inclined plane is determined as,

- Eq-1

Similarly, on the same inclined plane the value of the shear stress is determined

as,

- Eq-2

The above equations (Eq-1 and Eq-2) are used to determine the condition when

the normal stress and shear stress values are maximum/minimum by

differentiating them with respect to θ and equating to zero. The substitution of

the results in these equations determines maximum and minimum normal stress

known as principal stresses and maximum shear stress as indicated by the

following expressions (Eq-3 and Eq-4).

√( ) - Eq.-3

√( ) - Eq-4

In designing a member to carry a given load without failure, usually a factor of

safety (FS or N) is used. The purpose is to design the member in such a way that

it can carry N times the actual working load without failure. Factor of safety is

defined as Factor of Safety (FS) = Ultimate Stress/Allowable Stress.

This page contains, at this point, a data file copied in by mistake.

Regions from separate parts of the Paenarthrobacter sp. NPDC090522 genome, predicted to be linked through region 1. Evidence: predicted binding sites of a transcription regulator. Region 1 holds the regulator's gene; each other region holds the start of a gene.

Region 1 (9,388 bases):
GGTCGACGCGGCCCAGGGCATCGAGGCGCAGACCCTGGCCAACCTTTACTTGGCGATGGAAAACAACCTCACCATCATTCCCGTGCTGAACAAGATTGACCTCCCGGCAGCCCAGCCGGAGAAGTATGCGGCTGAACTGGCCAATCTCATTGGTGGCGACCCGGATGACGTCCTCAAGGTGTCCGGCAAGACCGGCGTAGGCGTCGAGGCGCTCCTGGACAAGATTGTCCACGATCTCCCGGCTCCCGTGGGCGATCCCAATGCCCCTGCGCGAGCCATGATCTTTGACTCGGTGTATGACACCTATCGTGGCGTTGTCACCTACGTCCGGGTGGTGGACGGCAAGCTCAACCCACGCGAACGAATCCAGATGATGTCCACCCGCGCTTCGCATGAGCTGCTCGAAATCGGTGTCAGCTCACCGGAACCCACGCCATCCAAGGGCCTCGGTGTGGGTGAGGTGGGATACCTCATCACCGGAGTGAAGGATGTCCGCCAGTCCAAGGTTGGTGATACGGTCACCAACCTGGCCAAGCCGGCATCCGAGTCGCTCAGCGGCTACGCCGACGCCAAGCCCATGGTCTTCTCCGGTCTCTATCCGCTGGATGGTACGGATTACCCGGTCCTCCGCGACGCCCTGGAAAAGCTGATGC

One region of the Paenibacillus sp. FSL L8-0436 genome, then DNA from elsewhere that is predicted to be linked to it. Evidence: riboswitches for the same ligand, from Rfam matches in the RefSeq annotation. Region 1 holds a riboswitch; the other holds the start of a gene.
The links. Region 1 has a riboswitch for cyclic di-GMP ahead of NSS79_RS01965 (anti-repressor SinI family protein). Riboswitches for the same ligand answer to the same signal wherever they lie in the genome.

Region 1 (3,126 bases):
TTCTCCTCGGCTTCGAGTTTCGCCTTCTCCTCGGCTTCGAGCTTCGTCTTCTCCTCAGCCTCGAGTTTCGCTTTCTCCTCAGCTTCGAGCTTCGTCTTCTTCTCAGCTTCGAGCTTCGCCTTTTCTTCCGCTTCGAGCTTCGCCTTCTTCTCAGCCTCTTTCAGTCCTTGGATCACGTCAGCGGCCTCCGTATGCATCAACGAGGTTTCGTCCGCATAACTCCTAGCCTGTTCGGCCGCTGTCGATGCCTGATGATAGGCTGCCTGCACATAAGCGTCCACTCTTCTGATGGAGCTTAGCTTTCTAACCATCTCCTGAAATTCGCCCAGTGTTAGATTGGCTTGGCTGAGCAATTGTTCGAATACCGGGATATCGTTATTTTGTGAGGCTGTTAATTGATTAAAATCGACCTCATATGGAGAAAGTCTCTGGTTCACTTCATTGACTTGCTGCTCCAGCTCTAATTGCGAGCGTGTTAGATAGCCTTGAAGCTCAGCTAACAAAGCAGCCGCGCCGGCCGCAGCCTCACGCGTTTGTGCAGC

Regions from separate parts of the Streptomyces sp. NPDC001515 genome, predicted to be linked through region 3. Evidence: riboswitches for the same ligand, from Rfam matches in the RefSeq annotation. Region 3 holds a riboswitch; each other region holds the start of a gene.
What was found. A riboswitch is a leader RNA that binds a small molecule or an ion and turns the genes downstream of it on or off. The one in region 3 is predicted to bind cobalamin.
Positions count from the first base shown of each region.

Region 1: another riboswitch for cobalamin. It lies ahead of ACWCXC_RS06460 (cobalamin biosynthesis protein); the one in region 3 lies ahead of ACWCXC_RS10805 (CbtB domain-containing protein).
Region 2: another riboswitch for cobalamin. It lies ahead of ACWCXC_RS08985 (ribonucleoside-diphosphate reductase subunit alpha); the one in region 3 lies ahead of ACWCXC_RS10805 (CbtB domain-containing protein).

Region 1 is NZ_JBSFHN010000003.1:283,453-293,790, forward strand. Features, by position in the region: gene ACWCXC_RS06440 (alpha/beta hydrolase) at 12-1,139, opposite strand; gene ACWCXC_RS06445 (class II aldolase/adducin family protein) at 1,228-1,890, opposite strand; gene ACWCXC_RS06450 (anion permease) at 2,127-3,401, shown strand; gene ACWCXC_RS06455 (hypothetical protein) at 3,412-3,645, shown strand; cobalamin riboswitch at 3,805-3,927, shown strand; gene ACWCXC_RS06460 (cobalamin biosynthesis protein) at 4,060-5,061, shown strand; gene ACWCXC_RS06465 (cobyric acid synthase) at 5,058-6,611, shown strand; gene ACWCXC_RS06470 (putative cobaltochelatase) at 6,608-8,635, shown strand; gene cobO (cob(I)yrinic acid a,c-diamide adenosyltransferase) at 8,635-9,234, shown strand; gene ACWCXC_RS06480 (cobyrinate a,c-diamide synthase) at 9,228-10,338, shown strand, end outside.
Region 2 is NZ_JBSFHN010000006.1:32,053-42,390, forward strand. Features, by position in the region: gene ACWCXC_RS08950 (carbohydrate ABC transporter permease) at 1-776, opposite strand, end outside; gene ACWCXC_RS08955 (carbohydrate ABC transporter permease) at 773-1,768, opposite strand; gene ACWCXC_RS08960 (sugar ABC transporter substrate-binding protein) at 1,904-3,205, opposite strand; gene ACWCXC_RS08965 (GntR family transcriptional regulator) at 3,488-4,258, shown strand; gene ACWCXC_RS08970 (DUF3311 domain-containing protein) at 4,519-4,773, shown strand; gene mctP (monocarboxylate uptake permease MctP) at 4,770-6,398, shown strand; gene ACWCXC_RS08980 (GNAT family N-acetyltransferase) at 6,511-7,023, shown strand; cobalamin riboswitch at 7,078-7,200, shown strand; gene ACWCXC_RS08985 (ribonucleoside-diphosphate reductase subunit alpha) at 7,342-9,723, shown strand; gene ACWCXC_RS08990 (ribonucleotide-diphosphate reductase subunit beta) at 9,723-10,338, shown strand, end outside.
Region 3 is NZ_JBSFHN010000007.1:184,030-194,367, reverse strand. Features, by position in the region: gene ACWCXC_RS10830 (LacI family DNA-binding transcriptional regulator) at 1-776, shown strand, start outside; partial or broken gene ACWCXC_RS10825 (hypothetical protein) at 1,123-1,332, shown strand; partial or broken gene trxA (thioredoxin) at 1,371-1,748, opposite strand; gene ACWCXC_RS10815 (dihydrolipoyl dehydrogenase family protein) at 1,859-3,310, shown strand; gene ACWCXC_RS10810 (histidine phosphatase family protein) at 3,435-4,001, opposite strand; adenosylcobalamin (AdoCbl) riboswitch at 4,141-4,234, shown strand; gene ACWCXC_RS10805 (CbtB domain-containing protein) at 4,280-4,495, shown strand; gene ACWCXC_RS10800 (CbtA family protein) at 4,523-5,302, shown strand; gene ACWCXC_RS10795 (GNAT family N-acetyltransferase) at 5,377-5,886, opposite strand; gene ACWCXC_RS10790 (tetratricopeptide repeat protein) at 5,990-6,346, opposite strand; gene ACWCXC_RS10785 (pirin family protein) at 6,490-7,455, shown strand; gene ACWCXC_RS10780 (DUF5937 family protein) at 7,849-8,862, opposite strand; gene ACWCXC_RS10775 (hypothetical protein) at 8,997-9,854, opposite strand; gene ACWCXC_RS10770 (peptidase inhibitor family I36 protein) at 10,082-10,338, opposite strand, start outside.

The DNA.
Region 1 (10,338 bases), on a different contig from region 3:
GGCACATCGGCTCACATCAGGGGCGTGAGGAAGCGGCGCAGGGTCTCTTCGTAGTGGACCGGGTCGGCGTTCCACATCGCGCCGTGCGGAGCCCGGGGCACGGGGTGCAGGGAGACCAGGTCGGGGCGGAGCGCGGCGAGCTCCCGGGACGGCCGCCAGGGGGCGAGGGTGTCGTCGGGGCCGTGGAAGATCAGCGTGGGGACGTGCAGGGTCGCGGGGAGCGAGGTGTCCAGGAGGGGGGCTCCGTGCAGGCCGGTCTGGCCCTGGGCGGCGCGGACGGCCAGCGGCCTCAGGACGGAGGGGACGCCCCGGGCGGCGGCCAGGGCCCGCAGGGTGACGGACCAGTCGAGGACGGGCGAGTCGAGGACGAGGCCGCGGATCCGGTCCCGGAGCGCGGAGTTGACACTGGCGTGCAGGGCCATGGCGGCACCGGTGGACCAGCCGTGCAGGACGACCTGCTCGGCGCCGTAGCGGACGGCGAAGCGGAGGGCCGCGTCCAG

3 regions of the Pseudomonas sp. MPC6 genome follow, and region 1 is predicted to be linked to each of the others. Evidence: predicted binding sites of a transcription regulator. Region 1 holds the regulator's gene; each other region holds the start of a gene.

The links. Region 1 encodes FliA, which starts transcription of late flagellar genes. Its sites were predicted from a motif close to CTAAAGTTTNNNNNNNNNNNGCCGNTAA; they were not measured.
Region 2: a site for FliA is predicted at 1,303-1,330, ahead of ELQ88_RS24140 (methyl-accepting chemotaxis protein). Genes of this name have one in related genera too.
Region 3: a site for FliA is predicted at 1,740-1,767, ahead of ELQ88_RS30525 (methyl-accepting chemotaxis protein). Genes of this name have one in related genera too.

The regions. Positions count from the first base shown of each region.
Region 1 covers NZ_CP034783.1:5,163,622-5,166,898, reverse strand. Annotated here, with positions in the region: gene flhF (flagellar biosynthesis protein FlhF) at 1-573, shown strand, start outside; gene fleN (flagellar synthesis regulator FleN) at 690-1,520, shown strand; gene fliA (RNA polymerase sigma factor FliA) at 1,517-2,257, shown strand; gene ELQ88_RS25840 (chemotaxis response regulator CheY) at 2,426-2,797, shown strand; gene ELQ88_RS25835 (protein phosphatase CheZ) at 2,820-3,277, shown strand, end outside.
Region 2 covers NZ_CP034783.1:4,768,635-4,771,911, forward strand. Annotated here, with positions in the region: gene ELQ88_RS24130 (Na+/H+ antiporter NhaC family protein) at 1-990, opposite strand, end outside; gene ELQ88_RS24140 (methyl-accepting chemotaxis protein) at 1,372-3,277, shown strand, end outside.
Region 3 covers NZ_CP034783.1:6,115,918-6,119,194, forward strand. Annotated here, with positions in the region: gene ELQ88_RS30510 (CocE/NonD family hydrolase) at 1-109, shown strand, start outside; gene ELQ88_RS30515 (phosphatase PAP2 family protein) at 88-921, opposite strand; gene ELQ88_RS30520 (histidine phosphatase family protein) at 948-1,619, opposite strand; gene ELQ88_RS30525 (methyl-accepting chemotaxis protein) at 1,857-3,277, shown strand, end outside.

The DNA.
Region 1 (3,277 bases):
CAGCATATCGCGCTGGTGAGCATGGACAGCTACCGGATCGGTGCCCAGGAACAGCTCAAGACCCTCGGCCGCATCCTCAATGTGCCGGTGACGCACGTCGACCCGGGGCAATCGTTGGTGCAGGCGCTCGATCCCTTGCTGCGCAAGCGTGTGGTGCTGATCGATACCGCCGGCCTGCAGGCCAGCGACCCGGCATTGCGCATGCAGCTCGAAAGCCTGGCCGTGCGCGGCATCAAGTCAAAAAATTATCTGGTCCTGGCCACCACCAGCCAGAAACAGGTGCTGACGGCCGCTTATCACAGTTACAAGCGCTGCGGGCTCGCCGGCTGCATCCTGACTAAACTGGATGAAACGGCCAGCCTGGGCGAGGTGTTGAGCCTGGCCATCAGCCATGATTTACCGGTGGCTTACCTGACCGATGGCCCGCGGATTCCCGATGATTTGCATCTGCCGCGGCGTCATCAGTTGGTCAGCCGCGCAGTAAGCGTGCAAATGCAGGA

2. Theories of Failure:

b) Maximum Principal Strain Theory (St. Venant’s theory)

c) Maximum Shear Stress Theory (Tresca theory)

d) Maximum Strain Energy Theory (Beltrami’s theory)

σ2 (minimum principal stress) or σ3 exceeds the yield stress (σy ), yielding would

Global Academy of Technology, RR Nagar, Bengaluru-560098

svasa@gat.ac.in, 94498 09918

VTU EDUSAT LIVE – Programme # 23

15CV32-Strength of Materials

tensile and compressive yield stress are nearly of same magnitude

σ1 = ± σy σ2 = ±σy

to maximum principal stress theory

Yielding occurs when the state of stress is at the boundary of the rectangle.

Consider, for example, the state of stress of a thin walled pressure vessel. Here

σ1= 2σ2, σ1 being the circumferential or hoop stress and σ2 the axial stress. As

the pressure in the vessel increases, the stress follows the dotted line. At a point

(say) a, the stresses are still within the elastic limit but at b, σ 1 reaches σy